“When I was a little girl, my mother used to tell me about her. At night she would sit on the side of my bed and tell me stories about my sibling in Indiana -- how my sibling was happy. She would tell me about all the adventures my sibling was having and how I would meet her someday. I loved the stories.”
“That’s a good memory,” I say, not knowing what else to say.
“It was for a while. Then I told her I wanted to go to Indiana and meet my sibling. She said I would someday. I guess that day has come,” she says.
“I’m sorry it had to be like this,” I attempt to comfort.
“She said I would someday, and now I have. You know, she would tell me these stories every day, and I would say over and over I wanted to go to Indiana. She said we couldn’t go now, but we never did. I swear, at some point, I decided Indiana didn’t even exist. I didn’t believe in Indiana. I could see it on a map, but I had never been there. It wasn’t real to me,” she continues.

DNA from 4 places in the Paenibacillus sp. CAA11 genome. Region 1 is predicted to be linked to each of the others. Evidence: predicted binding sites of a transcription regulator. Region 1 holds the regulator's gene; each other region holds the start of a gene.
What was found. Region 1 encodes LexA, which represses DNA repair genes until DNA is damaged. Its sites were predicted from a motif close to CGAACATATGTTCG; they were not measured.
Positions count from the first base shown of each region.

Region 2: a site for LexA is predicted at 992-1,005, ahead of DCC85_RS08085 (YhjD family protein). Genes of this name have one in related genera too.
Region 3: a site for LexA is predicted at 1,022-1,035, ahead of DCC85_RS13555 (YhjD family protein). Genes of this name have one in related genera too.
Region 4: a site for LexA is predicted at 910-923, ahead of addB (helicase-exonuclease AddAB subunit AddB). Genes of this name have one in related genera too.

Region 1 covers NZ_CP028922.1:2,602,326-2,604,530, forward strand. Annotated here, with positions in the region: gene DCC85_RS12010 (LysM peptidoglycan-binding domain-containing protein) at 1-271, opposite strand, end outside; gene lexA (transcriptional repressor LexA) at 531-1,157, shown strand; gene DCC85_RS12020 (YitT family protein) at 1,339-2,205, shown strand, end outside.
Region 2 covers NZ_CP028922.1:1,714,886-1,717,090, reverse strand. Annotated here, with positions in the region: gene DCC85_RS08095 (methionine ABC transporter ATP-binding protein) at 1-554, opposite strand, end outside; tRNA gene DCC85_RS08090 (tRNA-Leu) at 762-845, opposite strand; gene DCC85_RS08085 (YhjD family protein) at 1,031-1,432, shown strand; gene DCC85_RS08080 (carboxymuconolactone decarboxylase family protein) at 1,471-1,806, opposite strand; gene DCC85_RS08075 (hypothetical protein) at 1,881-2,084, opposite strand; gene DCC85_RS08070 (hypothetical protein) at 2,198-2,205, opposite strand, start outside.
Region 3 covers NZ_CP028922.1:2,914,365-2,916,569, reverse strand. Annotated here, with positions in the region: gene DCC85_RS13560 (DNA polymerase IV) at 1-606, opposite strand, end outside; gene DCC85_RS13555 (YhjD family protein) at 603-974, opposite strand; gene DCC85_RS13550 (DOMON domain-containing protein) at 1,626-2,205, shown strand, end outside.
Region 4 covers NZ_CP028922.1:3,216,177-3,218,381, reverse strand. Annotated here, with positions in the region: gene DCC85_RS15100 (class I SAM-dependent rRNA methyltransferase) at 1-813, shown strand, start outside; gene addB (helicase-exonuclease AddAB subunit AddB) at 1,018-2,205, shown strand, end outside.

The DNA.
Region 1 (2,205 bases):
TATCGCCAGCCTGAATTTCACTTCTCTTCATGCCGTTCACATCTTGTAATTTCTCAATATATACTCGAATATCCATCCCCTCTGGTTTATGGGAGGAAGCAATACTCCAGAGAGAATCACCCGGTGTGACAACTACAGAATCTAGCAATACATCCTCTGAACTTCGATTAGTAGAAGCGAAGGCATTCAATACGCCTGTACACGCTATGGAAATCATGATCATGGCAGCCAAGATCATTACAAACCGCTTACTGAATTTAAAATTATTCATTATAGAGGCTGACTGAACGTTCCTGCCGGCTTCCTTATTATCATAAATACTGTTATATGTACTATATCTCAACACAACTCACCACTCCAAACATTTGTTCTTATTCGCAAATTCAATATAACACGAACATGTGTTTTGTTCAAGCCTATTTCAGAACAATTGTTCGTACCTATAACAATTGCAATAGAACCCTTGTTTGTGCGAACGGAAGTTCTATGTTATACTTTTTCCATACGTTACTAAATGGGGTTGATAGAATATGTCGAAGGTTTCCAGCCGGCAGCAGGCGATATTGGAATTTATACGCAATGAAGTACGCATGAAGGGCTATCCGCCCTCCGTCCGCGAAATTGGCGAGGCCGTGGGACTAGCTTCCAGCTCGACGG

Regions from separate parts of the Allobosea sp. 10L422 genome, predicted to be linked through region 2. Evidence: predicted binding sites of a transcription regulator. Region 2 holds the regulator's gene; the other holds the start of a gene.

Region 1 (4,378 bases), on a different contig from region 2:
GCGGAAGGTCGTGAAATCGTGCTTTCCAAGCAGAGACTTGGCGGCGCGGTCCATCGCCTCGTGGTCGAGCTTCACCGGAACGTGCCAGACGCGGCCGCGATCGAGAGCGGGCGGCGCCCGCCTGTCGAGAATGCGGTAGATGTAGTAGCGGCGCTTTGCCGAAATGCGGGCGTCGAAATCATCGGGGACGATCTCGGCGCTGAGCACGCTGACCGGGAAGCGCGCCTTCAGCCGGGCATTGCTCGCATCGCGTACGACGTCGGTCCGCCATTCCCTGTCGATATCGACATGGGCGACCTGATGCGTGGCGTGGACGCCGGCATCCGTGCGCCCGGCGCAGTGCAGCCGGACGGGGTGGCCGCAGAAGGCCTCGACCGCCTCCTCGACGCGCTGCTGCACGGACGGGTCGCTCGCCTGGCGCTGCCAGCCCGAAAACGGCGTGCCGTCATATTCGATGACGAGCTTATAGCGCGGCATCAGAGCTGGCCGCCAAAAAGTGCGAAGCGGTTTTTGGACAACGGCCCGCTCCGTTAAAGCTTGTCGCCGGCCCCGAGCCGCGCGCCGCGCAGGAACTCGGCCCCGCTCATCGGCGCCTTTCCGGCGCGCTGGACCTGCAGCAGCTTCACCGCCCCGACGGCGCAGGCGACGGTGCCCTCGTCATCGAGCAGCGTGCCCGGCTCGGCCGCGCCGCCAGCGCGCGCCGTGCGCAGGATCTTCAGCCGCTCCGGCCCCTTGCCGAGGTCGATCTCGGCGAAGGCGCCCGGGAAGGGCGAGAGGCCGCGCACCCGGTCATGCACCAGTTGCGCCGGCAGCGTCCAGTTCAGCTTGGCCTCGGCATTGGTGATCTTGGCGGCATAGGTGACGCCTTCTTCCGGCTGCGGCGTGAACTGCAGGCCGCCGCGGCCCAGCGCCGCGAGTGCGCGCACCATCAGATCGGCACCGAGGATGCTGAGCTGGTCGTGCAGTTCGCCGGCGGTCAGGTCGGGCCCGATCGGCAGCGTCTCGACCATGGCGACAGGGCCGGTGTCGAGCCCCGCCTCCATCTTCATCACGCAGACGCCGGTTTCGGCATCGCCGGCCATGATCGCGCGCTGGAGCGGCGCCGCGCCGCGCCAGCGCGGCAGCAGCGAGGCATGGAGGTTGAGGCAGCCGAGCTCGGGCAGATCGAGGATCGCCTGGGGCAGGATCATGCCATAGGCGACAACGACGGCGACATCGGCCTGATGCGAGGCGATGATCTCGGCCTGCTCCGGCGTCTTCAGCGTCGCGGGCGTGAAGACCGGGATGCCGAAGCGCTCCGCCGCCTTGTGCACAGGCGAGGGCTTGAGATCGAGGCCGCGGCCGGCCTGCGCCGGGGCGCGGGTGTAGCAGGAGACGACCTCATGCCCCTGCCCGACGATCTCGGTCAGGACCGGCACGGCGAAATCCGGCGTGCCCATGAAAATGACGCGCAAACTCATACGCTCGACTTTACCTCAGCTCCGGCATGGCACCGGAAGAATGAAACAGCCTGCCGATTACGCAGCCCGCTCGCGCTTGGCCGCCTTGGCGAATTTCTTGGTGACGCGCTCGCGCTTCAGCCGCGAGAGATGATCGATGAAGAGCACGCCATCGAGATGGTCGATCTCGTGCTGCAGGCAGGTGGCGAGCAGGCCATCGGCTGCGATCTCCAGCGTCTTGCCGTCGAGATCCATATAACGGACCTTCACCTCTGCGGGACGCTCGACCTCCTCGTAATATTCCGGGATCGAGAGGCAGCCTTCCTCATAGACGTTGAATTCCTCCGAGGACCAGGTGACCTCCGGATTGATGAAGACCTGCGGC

“It’s all too real,” I state.
“It certainly is,” she says. “I would like to sit with her for a while.”
“Okay,” I say. “Take all the time you need. I’ll be outside the door.”
Within seconds of me closing the door, she begins to sing. I stand and listen to her voice, waiting for her to open the door.
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